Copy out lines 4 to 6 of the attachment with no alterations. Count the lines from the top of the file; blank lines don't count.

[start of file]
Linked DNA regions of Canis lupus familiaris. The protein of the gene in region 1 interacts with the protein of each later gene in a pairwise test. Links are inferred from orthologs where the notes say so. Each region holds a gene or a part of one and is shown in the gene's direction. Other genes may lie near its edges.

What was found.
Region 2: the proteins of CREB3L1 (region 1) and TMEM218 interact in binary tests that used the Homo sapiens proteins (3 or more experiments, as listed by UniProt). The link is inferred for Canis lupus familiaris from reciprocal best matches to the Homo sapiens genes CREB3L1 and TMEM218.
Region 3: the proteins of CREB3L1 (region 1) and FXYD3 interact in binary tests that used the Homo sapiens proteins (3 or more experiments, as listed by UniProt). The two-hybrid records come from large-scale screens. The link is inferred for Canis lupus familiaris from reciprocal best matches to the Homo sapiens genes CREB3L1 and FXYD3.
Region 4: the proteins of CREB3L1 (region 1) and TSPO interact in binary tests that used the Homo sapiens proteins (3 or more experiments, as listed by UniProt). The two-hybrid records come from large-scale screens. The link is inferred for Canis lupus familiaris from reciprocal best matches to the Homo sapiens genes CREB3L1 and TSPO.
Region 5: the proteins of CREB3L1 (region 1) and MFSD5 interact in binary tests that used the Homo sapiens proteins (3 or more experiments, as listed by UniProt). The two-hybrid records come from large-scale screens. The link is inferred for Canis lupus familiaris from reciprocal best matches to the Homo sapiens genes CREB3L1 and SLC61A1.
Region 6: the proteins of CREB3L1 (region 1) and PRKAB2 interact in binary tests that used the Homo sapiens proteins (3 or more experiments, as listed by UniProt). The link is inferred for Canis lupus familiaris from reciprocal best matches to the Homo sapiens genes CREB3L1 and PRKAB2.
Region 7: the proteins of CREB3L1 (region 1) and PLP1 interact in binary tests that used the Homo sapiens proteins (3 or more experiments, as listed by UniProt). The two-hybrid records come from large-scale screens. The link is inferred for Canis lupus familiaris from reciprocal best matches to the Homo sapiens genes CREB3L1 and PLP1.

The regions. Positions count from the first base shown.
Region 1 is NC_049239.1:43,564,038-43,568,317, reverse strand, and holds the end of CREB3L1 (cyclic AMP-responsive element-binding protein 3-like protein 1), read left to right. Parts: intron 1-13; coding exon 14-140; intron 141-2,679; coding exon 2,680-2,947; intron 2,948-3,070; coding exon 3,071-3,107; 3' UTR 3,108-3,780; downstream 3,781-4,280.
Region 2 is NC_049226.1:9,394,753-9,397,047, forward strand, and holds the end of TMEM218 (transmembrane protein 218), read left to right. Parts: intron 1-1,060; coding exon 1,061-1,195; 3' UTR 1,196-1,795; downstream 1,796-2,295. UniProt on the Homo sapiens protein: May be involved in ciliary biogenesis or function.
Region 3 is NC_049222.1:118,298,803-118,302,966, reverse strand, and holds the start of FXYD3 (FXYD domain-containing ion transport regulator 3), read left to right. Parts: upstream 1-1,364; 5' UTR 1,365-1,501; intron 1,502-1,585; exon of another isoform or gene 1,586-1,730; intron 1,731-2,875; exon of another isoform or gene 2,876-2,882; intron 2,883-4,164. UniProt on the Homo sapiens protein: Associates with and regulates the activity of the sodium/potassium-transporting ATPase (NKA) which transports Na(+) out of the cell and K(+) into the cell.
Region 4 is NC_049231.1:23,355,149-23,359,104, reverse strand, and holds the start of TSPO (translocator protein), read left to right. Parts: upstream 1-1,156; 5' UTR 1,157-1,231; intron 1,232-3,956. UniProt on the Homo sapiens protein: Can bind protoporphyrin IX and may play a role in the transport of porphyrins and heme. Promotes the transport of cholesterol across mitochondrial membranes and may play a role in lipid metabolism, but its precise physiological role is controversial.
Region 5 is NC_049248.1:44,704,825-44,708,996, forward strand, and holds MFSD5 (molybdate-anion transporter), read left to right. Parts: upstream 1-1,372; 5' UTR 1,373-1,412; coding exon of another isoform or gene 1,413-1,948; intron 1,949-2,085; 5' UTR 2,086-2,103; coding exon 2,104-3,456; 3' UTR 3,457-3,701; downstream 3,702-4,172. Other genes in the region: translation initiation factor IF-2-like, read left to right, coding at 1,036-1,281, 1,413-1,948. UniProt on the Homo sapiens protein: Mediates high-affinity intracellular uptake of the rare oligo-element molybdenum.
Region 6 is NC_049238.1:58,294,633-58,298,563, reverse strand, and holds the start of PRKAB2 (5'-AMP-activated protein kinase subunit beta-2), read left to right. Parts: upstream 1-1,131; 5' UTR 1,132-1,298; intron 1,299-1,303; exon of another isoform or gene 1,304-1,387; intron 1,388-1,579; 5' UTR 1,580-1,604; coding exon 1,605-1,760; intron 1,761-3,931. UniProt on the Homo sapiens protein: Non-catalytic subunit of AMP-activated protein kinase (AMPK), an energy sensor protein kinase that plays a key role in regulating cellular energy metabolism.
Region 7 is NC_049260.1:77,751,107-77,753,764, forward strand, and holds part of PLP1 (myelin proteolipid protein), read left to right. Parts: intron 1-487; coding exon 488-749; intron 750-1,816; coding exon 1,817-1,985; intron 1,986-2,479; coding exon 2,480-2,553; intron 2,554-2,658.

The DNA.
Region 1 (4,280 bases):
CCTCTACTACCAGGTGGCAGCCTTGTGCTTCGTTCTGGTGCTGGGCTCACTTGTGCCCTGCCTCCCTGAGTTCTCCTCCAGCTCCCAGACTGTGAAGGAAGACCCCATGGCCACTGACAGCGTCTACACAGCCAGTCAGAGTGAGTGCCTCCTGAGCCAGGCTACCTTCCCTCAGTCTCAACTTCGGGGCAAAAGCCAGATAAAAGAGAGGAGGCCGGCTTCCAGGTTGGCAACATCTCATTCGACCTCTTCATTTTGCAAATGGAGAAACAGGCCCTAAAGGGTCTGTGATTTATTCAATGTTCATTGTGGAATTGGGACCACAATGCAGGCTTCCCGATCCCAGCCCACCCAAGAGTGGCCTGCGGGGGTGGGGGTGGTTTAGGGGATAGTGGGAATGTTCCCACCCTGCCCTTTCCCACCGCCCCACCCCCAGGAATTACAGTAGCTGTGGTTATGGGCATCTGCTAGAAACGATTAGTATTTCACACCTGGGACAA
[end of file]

Region 3: the proteins of CREB3L1 (region 1) and FXYD3 interact in binary tests that used the Homo sapiens proteins (3 or more experiments, as listed by UniProt). The two-hybrid records come from large-scale screens. The link is inferred for Canis lupus familiaris from reciprocal best matches to the Homo sapiens genes CREB3L1 and FXYD3.
Region 4: the proteins of CREB3L1 (region 1) and TSPO interact in binary tests that used the Homo sapiens proteins (3 or more experiments, as listed by UniProt). The two-hybrid records come from large-scale screens. The link is inferred for Canis lupus familiaris from reciprocal best matches to the Homo sapiens genes CREB3L1 and TSPO.
Region 5: the proteins of CREB3L1 (region 1) and MFSD5 interact in binary tests that used the Homo sapiens proteins (3 or more experiments, as listed by UniProt). The two-hybrid records come from large-scale screens. The link is inferred for Canis lupus familiaris from reciprocal best matches to the Homo sapiens genes CREB3L1 and SLC61A1.